Federal Election 2021: Understanding the parties’ proposals on childcare—what could they mean for your finances?

Written by Alexandra MacQueen | August 26, 2021
Original source: MoneySense
Photo by Ketut Subiyanto from Pexels

Each of the three major political parties has promised financial relief for parents with kids in daycare. Financial planners crunched the numbers to show what the platforms might look like for four different kinds of families across Canada.

Do any childcare affordability measures exist now?

Canadian parents can already deduct the costs of eligible childcare from their taxable income, in a measure designed by the federal government to make the choice between working and staying home to care for a child more neutral, from a financial perspective.

In families with two income-earning parents, eligible childcare expenses must be deducted by the person with lower income. Each year, that parent can deduct up to two-thirds of their earned income for the year, the actual childcare expenses they paid, or a maximum of $8,000 per year for a child under age seven, or $5,000 per year for a child between seven and 16—whichever is lowest. (There are higher deduction limits for parents of children with a disability or infirmity.)

This childcare deduction means the cost of childcare can result in a tax refund. For example, let’s say a parent with a 30% marginal tax rate paid $2,000 in childcare expenses. By deducting that $2,000 expense from their taxable income, they’d pay $600 less in tax that year (as $2,000 x 30% = $600). This deduction makes the after-tax cost of their childcare $1,400, compared to the $2,000 upfront or pre-tax cost.

Reducing taxable income by deducting childcare expenses can also lead to larger benefits delivered through the tax system—such as the Canada Child Benefit, or CCB. The CCB is a tax-free monthly benefit paid to Canadian households with children under 18 and based on the household’s net income (or the total income minus deductions). Technically, the CCB is a refundable tax credit, like the GST or HST credit.

Despite the childcare expense deduction and the CCB, however, many working parents find that their childcare costs are a significant part of their monthly budget when their kids are young—which means it’s no surprise that addressing the affordability of childcare has attracted the attention of the major political parties in their 2021 federal election campaigns.

What are the 2021 campaign promises around childcare?

Here’s what the three main political parties have pledged on childcare affordability:

  • The Liberal Party of Canada has promised to build “a Canada-wide, community-based system of affordable early learning and childcare, which aims to achieve, on average, $10-a-day childcare spaces for Canadian families.” This would not happen immediately. As stated in the 2021 Budget, their goal is to achieve a 50% reduction in average fees by the end of 2022, and their ultimate $10-a-day goal by 2025-26. As of the publication date of this article, they’ve signed agreements with provincial and territorial governments in British Columbia, Nova Scotia, Yukon, Prince Edward Island, Newfoundland and Labrador, Manitoba, Quebec and Saskatchewan to help meet that goal.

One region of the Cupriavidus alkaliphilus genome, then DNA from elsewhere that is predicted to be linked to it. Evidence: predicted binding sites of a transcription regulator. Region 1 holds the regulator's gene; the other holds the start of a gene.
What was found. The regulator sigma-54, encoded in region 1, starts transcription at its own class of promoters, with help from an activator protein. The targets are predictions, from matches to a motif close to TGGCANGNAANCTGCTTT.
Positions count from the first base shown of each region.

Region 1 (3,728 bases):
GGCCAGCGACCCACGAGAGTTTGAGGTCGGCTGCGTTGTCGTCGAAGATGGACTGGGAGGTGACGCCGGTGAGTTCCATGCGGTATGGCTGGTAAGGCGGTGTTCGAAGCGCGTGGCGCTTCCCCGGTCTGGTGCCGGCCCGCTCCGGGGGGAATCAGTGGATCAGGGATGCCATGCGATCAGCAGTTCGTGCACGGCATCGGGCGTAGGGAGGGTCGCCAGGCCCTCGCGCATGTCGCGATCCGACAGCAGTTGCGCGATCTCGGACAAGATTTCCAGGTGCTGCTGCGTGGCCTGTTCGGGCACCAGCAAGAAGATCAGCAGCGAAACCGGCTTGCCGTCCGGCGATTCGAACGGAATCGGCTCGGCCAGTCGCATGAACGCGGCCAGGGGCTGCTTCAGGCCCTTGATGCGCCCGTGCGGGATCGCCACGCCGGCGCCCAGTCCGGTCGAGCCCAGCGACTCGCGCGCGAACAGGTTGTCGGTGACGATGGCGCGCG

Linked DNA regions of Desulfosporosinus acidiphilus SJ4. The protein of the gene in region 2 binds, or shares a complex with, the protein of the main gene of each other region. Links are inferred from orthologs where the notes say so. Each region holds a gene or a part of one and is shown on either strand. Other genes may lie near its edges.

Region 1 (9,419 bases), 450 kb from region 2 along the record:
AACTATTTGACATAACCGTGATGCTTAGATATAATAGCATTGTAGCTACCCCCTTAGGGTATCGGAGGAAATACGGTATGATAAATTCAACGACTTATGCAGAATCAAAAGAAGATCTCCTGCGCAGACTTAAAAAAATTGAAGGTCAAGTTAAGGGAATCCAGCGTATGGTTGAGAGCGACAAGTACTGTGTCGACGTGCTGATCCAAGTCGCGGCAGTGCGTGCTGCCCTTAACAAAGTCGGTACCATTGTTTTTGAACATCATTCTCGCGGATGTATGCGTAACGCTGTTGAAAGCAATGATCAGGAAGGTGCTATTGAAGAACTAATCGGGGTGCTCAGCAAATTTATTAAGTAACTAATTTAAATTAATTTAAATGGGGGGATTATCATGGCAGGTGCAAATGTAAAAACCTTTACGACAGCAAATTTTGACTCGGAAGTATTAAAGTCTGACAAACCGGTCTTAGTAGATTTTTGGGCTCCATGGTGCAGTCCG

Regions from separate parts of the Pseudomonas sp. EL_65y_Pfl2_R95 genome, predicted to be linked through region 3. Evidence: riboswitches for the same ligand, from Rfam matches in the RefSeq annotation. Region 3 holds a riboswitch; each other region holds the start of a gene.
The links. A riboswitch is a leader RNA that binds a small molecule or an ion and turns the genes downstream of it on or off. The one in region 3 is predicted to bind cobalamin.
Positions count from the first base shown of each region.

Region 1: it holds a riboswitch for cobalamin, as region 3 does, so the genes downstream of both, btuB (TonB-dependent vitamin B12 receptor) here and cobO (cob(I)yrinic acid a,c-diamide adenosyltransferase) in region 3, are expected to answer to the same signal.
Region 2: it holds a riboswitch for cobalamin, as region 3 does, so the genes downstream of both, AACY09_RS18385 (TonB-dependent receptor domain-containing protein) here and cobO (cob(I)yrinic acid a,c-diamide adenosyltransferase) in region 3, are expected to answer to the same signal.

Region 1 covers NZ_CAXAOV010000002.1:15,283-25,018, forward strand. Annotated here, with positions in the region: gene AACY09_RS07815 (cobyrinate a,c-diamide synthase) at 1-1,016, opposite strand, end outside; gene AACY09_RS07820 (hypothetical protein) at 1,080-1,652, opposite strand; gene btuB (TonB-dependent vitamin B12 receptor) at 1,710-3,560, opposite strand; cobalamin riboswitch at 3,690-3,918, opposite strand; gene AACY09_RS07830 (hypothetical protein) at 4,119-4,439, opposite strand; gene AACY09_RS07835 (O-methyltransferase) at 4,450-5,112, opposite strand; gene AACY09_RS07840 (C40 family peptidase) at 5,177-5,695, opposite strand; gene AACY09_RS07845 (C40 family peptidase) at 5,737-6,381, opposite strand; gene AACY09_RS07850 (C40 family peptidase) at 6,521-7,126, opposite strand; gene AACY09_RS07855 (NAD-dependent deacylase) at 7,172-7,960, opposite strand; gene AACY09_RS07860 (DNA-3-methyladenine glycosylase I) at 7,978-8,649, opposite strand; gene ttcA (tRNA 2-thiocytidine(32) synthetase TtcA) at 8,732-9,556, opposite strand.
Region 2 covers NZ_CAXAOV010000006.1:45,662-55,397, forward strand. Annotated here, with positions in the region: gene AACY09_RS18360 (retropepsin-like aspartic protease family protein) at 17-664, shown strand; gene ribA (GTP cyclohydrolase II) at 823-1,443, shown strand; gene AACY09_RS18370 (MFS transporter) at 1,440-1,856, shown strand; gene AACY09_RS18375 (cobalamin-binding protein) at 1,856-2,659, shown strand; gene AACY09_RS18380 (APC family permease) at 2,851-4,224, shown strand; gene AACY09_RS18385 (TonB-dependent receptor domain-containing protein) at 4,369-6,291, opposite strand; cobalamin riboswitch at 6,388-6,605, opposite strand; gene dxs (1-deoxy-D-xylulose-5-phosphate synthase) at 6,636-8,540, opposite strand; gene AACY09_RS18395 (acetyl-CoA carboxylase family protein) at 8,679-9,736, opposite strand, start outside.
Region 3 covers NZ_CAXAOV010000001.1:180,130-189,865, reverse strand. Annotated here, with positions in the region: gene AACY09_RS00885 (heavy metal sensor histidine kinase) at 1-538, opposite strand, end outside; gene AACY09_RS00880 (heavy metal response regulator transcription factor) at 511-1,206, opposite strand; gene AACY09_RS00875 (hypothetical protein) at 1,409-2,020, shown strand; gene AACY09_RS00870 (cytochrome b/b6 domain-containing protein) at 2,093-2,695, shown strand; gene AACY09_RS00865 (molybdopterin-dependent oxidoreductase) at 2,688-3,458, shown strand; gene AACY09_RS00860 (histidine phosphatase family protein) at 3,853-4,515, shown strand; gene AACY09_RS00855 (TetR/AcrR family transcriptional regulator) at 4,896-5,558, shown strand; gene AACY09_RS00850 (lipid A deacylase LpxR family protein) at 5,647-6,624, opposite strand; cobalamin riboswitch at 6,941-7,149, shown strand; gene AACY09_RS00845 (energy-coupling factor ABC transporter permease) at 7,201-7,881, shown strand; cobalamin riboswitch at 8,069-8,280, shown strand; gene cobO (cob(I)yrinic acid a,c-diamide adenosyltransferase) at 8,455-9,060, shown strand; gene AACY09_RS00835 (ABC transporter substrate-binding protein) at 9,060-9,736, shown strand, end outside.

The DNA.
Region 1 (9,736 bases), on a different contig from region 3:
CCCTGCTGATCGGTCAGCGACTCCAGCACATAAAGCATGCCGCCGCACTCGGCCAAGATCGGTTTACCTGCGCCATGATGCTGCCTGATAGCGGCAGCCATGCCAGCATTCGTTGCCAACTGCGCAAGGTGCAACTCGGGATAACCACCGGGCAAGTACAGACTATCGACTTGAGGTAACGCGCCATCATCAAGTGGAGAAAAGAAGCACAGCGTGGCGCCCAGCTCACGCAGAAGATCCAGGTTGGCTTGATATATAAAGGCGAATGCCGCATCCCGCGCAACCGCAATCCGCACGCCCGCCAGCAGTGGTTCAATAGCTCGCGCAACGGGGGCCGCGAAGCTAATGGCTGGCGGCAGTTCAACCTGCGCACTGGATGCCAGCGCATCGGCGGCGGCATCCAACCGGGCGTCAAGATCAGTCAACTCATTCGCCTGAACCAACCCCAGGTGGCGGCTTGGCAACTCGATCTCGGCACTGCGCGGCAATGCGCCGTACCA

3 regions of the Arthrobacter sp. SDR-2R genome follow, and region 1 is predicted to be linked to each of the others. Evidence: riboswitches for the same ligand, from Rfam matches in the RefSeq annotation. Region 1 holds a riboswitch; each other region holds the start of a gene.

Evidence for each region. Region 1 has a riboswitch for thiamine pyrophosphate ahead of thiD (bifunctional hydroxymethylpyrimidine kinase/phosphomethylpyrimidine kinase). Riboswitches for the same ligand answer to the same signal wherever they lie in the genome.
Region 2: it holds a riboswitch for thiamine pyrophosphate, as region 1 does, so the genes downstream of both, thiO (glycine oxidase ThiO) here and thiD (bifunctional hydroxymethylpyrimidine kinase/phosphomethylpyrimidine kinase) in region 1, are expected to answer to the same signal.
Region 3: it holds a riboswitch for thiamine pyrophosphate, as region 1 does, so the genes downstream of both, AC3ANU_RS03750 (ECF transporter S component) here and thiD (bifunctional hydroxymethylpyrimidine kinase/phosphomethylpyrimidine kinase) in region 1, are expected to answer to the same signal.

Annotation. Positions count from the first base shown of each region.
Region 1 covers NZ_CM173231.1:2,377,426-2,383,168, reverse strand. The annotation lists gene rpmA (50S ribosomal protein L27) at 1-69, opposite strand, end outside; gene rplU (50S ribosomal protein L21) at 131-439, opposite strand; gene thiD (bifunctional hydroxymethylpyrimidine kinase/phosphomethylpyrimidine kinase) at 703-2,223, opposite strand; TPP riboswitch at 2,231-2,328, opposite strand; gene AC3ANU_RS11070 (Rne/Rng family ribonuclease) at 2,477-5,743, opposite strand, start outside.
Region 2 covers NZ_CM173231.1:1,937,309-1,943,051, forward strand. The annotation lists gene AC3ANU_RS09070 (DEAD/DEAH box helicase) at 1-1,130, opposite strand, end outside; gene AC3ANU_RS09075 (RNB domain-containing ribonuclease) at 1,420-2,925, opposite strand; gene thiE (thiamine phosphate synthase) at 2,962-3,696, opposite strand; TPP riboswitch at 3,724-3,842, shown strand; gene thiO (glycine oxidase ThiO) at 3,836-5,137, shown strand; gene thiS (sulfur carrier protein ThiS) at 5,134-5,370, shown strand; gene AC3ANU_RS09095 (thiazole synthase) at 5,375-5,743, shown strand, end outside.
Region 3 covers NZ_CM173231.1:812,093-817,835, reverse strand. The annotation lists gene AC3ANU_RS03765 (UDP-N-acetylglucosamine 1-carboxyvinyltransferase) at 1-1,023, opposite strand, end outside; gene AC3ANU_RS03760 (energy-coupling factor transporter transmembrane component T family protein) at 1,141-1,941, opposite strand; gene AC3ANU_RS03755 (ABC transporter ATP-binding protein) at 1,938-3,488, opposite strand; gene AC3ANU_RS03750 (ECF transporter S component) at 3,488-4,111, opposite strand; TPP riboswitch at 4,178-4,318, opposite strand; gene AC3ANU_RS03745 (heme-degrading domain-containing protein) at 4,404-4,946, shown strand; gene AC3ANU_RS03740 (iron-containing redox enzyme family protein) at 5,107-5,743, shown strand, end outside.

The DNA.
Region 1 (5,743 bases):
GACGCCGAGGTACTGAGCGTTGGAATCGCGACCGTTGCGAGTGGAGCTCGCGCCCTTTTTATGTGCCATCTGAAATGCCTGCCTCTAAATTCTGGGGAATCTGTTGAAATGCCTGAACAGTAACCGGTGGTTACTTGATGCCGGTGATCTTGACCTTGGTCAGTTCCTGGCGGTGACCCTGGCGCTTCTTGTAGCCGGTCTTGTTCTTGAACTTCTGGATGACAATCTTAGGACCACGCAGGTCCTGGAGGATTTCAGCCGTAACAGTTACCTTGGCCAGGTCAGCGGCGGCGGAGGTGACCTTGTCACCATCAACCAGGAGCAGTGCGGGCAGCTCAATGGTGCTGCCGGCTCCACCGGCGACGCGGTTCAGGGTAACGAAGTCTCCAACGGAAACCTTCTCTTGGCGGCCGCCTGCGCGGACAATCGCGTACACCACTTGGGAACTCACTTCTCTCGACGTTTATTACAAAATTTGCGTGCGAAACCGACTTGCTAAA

• The New Democratic Party is also promising to build a universal $10-a-day childcare system across the country.
  • The Conservative Party of Canada, in contrast, has taken a different approach to the high cost of childcare. Instead of lowering costs, they are promising to “convert the childcare Expense Deduction (CCED) into a refundable tax credit covering up to 75% of the cost of childcare for lower-income families,” which they say will “increase the support that lower-income families receive by thousands of dollars per year and provide more assistance to almost all families.” Families with kids would get a refundable childcare tax credit as well as the Canada Child Benefit. While not explicitly confirmed yet, the eligible childcare expense limits for the credit calculation are assumed to match the current expense limits for the CCED, and the value of the refundable credit would be paid out throughout the year rather than as a lump sum, similar to the current CCB payment structure.

What could these campaign promises look like for Canadian families?

To explore what the parties’ proposals might mean for Canadian families, Financial Planning Association of Canada members Jason Watt, Lead Instructor at Business Career College in Edmonton, a leader in training for the financial services and insurance industries, and Aaron Hector, Vice President and Financial Consultant at Doherty & Bryant Financial Strategists in Calgary, ran some numbers for four hypothetical Canadian families.